• “This will help me as an attorney, husband, and friend. I have learned so much about personalities and connecting with people where they are at.”
  • “It was great to use the new skills learned and to have the coaches grading me and helping with the areas where I needed to improve. I have already found that I am using the skills with my family, particularly with my teenage children. I have seen how these skills are helpful!”
  • “I have wanted to help people for a while now. In my profession I see communication breakdowns where one party loses. Without this training I would never have felt comfortable  helping the parties.
  • “All of this training was extremely helpful. I have been mediating for over 20 years and have attended numerous mediation trainings, as well as a master’s in dispute resolution, and I thought every aspect of this training was invaluable.”

The CDR’s next Civil and Family Mediation Training will be offered March 25-29, 2015. Potential participants are encouraged to register early, as this training regularly fills to capacity. For more information email CDR@MissouriState.edu or call 417-836-8831.


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Free Training in Facilitating Victim-Offender Dialogues – Nov. 14-15

Fri., Nov.14 (5:30-8:30 p.m.) – Sat., Nov. 9 a.m. – 5 p.m.)

At Missouri State University in Springfield, MO


Picture1When individuals break the law they harm their victims, society, and themselves. Restorative justice is about healing and addressing wrongs that have been committed and repairing the relationships in the community.

About Victim-Offender Dialogue/Mediation

This training applies the principles of restorative justice to prepare participants to facilitate structured dialogues between selected juvenile and adult offenders and their victims.

These dialogues offer individuals impacted by crime the opportunity to explain how they have been affected by a crime and to ask the person who committed the offense questions like, “Why me?” and “Will you do this again?” Participation empowers victims, offering them closure and providing peace of mind.

Offenders also benefit from meeting the victims of their crimes. By putting a human face on their crimes these youth and adults realize that their thoughtless acts hurt others, and they often feel empathy for their victims for the first time. Additionally, these dialogues offer the opportunity for those who commit offenses to make personally meaningful restitution to their victims. Through this process they learn accountability and are reaffirmed as members of the community, thereby decreasing the likelihood that they will re-offend.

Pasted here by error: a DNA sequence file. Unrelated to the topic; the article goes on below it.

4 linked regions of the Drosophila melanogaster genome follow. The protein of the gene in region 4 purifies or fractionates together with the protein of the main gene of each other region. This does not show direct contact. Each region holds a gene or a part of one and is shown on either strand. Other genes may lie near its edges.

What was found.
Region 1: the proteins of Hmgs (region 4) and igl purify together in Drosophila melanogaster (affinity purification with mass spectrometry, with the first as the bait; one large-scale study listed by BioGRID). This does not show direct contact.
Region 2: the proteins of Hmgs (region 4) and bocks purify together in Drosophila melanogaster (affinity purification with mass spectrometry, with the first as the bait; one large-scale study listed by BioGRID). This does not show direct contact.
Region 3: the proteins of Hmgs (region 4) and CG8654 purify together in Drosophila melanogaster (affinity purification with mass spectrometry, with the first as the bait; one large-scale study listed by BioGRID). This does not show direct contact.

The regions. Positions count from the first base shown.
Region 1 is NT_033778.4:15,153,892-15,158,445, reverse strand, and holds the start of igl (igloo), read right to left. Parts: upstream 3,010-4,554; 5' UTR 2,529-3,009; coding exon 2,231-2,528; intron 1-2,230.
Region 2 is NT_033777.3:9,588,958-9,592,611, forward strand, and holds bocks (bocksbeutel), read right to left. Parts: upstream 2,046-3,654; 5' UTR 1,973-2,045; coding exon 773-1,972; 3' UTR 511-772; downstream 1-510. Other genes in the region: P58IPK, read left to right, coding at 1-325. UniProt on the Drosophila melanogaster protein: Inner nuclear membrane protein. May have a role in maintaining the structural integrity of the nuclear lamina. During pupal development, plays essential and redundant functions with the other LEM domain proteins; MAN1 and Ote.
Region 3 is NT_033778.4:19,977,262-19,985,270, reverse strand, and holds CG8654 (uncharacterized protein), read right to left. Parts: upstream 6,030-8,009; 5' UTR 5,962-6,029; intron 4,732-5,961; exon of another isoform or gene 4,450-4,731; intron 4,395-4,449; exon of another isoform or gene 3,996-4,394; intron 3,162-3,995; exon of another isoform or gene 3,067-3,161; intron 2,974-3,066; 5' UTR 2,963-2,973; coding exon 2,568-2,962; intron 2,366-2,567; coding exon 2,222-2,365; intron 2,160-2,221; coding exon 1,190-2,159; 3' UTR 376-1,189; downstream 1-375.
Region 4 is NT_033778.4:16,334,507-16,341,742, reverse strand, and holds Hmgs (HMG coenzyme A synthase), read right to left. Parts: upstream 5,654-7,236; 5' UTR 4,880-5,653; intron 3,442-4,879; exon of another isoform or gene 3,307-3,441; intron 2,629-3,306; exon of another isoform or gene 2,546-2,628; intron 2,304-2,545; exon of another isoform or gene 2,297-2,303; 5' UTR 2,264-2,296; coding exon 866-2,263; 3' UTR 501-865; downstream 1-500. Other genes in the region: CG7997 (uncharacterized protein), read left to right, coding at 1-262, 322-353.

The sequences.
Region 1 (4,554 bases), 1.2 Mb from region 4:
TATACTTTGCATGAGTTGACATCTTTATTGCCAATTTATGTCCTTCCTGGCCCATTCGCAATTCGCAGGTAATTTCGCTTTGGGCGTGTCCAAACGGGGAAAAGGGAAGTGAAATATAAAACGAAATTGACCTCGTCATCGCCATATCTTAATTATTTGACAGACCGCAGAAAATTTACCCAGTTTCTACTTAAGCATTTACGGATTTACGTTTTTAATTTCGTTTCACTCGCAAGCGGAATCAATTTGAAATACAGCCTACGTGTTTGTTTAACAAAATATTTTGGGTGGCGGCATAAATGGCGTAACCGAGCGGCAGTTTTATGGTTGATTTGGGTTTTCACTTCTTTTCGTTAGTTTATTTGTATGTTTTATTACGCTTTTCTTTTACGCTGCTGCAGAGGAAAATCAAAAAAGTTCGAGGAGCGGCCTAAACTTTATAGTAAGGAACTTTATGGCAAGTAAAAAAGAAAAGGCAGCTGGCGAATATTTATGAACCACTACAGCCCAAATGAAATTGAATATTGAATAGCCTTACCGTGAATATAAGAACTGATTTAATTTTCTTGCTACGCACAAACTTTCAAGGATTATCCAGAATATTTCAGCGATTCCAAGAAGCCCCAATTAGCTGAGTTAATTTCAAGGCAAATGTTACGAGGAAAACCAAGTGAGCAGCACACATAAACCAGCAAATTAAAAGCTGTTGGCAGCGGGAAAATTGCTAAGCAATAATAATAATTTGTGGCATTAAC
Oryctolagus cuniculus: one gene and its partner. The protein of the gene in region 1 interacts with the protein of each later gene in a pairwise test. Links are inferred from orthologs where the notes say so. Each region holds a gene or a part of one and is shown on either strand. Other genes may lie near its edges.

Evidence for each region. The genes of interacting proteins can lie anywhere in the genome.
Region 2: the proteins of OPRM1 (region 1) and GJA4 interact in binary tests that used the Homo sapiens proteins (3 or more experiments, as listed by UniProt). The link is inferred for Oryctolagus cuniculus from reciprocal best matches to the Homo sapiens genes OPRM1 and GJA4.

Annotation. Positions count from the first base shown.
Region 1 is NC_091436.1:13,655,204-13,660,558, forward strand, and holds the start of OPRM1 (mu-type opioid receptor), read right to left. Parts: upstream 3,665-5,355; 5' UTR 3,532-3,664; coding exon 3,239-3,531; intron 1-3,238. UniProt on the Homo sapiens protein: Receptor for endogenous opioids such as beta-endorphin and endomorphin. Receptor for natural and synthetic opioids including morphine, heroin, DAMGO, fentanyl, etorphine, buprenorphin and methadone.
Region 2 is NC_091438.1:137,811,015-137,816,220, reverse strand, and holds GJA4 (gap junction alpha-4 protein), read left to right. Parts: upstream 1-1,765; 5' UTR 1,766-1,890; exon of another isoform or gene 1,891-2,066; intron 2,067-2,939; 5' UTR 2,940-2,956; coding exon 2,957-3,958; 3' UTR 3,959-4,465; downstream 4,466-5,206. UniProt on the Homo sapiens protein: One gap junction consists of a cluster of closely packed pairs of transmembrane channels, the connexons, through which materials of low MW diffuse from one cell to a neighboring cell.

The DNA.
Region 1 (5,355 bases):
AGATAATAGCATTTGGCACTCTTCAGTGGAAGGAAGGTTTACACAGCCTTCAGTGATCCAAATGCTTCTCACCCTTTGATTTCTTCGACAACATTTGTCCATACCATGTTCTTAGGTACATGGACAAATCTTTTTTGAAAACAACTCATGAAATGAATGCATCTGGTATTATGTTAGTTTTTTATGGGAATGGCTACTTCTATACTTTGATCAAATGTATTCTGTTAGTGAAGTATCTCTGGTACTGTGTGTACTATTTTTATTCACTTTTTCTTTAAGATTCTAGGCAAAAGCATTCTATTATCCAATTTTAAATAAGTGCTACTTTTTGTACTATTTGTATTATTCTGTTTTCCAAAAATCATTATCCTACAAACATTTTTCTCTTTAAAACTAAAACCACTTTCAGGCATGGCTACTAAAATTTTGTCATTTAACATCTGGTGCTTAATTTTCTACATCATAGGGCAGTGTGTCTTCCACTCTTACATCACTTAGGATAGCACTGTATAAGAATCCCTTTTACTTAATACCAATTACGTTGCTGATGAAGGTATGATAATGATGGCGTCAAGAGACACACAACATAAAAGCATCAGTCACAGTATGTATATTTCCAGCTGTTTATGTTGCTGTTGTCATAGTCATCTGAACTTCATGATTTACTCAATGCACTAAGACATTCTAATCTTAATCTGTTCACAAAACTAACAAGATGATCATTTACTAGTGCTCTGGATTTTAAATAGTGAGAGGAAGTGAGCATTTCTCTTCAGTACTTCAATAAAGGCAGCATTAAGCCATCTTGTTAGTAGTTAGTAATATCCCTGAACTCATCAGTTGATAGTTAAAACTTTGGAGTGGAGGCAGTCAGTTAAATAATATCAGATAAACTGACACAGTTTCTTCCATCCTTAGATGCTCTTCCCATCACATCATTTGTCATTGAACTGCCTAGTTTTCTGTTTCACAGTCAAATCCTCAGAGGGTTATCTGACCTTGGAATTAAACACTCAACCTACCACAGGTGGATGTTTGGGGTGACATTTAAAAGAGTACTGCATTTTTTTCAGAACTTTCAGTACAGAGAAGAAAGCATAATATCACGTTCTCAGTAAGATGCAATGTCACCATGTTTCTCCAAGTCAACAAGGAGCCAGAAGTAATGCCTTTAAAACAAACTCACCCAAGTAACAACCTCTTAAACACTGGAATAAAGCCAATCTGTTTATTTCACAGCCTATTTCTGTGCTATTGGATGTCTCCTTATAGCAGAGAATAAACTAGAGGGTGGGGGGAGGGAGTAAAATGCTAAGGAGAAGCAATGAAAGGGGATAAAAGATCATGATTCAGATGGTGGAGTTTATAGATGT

About this Training

This training covers basic restorative justice principles and will prepare participants to facilitate Victim-Offender Dialogues with juvenile and adult offenders. Potential volunteers, as well as other with an interest in this training, are encouraged to register. No prior mediation experience is necessary to become a volunteer victim-offender mediator with the Center for Dispute Resolution.

FREE Training

Space in the training is limited, so interested individuals are encouraged to register as early as possible. Completion of a background check is required for all program volunteers. Register now!

Learn more about this training

What it’s like to be a Victim-Offender Dialogue volunteer

About the Greene County Victim-Offender Dialogue programs

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CDR Director Receives AMM President’s Award

On October 17, CDR Director Dr. Charlene Berquist was awarded the Association of Missouri Mediator’s President’s Award. The award recognizes those who have made substantial contributions to the field of mediation in the state of Missouri. This honor acknowledges Dr. Berquist’s outstanding work and further raises the profile of the Center for Dispute Resolution within the state.

Learn more about the Association of Missouri Mediators at www.mediate.com/amm/index.cfm